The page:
A CNN post popped up on my feed recently, stating that millennials are more conservative than we may think. As a member of the College Republicans, a very small group on campus, I was fairly shocked by the headline. But according to a study in the Personality and Social Psychology Bulletin, millennials are more likely to call themselves a conservative than either of the two generations before us were. So this lead me to ask what seemed to be the obvious question: If millennials are more likely to identify as conservatives, why do they seem to so passionately dislike Trump? Granted, I go to a small, private liberal arts school in Minnesota. My experience with campus politics is no doubt very different from others. Nevertheless, I speak from my experience on why I think our college culture breeds anti-Trump activists. 

1. The PC Way

College is all about political correctness. With PGPs and safe spaces abounding, students in college today are trained to be careful. From day one, every teacher includes a "Statement of Inclusion" on his or her syllabus. Students include their gender pronouns in the signature of their emails. Say you’re not a feminist and you immediately become a misogynist. The list goes on. It has been ingrained in the mind of every recent college student to use extreme caution when speaking, as to not offend someone.

Donald Trump is quite clearly the opposite of this. His unfiltered railing and ranting is like nails on a chalkboard to our college-trained ears. When he says he wants to "deport illegal immigrants," college students hear racism. His sexist comments from the 90’s are enough to sway a young person's vote. And when he talks about corporate and individual tax cuts, we can’t help but start to chant "we are the 99 percent.” College students are taught to be extremely cautious about what they speak and write. Trump, with his unfiltered banter, is just too far from what we think is right.

2. We Are All Social Justice Warriors

Everyone must have a cause. College students are expected to campaign for and adamantly help and protect those we decide to be “disadvantaged.” And to show how charitable and selfless we are, we slap a sticker on our laptop or pin a button to our backpack. But even these small, small gestures of recognition of a cause instantly boost our egos. We tell others we’re involved with charities because we’re changing lives, but we all secretly know it’s just because it will look good on our grad school application. Nevertheless, we still see ourselves as social justice warriors; heroes to the disadvantaged everywhere.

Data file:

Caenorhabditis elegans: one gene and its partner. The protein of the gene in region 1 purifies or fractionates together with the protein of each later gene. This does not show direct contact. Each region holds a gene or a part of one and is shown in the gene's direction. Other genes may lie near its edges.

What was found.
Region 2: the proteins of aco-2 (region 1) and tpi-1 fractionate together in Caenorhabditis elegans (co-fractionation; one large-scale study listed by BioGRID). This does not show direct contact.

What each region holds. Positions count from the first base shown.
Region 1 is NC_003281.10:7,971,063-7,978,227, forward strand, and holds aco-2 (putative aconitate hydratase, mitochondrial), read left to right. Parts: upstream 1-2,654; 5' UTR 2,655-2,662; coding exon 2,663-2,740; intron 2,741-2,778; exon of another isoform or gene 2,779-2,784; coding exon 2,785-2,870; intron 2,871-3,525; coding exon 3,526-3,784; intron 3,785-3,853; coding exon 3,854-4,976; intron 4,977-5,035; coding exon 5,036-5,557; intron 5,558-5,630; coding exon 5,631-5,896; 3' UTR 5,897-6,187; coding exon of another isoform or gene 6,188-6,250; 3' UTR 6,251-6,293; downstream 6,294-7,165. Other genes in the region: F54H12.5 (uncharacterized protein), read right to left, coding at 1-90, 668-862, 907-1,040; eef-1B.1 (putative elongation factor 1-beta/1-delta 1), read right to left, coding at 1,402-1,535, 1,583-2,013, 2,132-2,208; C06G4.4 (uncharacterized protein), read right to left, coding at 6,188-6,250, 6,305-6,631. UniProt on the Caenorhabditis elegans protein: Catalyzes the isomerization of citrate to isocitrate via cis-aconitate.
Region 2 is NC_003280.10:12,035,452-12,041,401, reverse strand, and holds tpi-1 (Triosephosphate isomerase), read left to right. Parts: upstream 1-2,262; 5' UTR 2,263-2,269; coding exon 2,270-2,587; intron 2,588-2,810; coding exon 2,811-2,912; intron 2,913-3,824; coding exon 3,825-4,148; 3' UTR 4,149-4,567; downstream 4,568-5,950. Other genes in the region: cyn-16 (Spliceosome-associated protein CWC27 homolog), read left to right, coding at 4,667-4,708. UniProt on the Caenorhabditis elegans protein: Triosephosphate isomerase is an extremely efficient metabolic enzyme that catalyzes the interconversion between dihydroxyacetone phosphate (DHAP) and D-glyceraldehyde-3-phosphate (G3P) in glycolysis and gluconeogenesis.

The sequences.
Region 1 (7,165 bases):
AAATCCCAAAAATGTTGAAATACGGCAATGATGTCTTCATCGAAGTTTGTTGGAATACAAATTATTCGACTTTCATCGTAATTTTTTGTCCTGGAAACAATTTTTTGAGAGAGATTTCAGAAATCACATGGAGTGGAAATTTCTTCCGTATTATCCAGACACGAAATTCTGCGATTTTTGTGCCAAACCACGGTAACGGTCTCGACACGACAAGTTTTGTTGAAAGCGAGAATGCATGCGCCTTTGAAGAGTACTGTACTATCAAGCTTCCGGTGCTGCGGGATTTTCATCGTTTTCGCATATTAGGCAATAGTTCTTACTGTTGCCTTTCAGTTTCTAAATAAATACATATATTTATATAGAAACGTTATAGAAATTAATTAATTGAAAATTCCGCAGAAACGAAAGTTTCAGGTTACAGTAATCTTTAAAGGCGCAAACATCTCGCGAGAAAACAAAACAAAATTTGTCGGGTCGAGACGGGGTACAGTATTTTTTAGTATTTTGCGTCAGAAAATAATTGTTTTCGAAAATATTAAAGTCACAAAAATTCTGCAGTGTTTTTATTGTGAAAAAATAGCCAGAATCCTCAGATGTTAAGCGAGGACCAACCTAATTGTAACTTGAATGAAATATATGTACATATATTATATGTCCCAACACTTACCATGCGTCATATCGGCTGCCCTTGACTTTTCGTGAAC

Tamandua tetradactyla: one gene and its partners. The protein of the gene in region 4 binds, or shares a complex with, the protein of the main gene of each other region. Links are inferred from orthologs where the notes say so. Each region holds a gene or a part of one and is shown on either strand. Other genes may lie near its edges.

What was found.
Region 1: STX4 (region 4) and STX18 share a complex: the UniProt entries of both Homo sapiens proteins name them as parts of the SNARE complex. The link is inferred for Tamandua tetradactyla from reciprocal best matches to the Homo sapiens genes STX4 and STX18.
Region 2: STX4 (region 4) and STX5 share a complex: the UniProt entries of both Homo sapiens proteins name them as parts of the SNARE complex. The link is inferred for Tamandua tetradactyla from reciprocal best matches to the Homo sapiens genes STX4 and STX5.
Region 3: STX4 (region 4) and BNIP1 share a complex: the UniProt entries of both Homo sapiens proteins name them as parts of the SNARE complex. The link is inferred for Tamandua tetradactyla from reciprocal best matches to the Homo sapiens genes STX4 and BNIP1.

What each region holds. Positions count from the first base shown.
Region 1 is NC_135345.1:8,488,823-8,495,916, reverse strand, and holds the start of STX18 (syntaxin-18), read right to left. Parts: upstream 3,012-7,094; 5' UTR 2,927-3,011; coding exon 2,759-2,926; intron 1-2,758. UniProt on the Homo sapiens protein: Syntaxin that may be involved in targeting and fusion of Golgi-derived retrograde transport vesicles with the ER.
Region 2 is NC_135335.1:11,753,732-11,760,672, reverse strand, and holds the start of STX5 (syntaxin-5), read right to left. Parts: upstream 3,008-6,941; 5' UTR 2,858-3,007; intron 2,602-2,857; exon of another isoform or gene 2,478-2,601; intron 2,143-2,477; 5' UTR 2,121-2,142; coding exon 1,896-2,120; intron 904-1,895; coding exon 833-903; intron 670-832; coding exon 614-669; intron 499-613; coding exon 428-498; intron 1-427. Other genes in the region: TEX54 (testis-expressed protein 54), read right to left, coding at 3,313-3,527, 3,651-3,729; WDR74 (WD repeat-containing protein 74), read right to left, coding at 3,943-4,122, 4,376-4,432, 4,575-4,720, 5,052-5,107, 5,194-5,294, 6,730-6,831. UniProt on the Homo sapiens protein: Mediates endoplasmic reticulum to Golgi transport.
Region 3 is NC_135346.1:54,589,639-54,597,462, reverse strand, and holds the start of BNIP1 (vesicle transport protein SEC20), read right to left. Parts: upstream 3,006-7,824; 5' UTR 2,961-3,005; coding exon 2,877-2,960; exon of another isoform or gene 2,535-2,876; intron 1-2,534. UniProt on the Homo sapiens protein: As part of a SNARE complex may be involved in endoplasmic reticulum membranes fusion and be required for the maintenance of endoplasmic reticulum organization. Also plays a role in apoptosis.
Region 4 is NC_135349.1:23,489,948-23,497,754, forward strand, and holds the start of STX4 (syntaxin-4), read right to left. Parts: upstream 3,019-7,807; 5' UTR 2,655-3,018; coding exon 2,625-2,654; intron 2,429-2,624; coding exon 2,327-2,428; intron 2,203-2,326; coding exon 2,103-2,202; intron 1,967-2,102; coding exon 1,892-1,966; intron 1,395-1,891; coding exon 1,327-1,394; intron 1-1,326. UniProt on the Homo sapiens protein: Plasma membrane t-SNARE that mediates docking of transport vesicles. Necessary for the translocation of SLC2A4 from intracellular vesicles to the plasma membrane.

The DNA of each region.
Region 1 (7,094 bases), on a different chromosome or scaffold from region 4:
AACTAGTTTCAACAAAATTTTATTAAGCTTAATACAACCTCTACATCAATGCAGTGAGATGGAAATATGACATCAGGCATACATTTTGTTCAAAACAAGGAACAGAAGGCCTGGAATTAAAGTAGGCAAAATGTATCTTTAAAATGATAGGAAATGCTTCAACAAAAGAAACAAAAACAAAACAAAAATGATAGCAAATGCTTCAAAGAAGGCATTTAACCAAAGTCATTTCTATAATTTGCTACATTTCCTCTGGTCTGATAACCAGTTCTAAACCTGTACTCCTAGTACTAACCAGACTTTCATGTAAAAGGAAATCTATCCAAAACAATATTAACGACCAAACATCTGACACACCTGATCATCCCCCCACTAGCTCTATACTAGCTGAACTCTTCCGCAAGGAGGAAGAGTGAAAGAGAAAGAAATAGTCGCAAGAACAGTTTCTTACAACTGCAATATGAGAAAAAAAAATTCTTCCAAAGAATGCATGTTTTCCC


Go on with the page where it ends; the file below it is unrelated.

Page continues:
Trump, with his focus on American values and the American economy, is a disgrace to our socially aware selves. Our laptop stickers cringe when we hear “lower taxes” and the buttons on our backpacks try to escape at the sound of anything vaguely capitalistic. Because anything that benefits America, we have been taught, causes terror and hardship for the rest of the world.

3. Patriotism is Frowned Upon

"Make America Great Again" is irrelevant to college students because we can't believe that America has been or ever will be anything but selfish and greedy. I'm reading a book for class right now on how capitalism is causing climate change. Last year, we discussed how the Constitution set us up for failure. I've even heard students chastise one another for claiming that America is the greatest country in the world. Because what's focused on in the college classroom is not the insanely cool experiment that is America, but the horrific greed of the western world. Claiming America is superior to any other country will immediately mark you as naive, and probably a racist, too. 

I say all this tongue-in-cheek, of course. I love my school to death. But there is no doubt that my classes and professors consistently push a liberal agenda in their teaching. So even if students do think they align more with conservative values, they would never be able to vote for Trump. He’s the butt of teacher’s jokes and the epitome of everything we’ve been taught is wrong with the world. But we’ll see, come November. Maybe there are more Trumpers in hiding than I think.

Kathryn Hinderaker is a sophomore at St. Olaf College in Northfield, Minnesota. She is a Political Science major with concentrations in Management and Media Studies. She is originally from Apple Valley, Minnesota.

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